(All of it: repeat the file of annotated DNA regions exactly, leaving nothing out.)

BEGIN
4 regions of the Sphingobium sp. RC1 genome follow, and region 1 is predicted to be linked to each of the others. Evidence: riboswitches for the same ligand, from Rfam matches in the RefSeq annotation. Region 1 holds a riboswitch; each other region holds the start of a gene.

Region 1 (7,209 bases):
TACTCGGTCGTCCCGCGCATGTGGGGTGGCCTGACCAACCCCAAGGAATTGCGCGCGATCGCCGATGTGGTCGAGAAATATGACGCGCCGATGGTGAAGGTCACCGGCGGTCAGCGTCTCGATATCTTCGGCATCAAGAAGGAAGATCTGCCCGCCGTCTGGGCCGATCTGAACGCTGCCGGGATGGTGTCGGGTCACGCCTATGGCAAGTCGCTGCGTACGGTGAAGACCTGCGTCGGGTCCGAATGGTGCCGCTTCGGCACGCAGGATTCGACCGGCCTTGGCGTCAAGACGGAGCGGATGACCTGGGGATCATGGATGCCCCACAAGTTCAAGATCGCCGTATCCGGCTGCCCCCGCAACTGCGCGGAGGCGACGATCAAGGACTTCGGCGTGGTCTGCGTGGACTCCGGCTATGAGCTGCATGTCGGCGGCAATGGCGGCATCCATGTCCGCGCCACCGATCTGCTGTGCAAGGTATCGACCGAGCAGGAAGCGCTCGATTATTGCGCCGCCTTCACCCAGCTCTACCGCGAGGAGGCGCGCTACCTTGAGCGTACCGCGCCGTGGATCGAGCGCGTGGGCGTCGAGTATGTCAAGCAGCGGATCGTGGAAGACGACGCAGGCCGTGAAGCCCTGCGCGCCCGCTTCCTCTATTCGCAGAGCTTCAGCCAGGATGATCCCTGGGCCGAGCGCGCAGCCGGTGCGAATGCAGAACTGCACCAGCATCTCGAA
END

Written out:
4 regions of the Sphingobium sp. RC1 genome follow, and region 1 is predicted to be linked to each of the others. Evidence: riboswitches for the same ligand, from Rfam matches in the RefSeq annotation. Region 1 holds a riboswitch; each other region holds the start of a gene.

Region 1 (7,209 bases):
TACTCGGTCGTCCCGCGCATGTGGGGTGGCCTGACCAACCCCAAGGAATTGCGCGCGATCGCCGATGTGGTCGAGAAATATGACGCGCCGATGGTGAAGGTCACCGGCGGTCAGCGTCTCGATATCTTCGGCATCAAGAAGGAAGATCTGCCCGCCGTCTGGGCCGATCTGAACGCTGCCGGGATGGTGTCGGGTCACGCCTATGGCAAGTCGCTGCGTACGGTGAAGACCTGCGTCGGGTCCGAATGGTGCCGCTTCGGCACGCAGGATTCGACCGGCCTTGGCGTCAAGACGGAGCGGATGACCTGGGGATCATGGATGCCCCACAAGTTCAAGATCGCCGTATCCGGCTGCCCCCGCAACTGCGCGGAGGCGACGATCAAGGACTTCGGCGTGGTCTGCGTGGACTCCGGCTATGAGCTGCATGTCGGCGGCAATGGCGGCATCCATGTCCGCGCCACCGATCTGCTGTGCAAGGTATCGACCGAGCAGGAAGCGCTCGATTATTGCGCCGCCTTCACCCAGCTCTACCGCGAGGAGGCGCGCTACCTTGAGCGTACCGCGCCGTGGATCGAGCGCGTGGGCGTCGAGTATGTCAAGCAGCGGATCGTGGAAGACGACGCAGGCCGTGAAGCCCTGCGCGCCCGCTTCCTCTATTCGCAGAGCTTCAGCCAGGATGATCCCTGGGCCGAGCGCGCAGCCGGTGCGAATGCAGAACTGCACCAGCATCTCGAA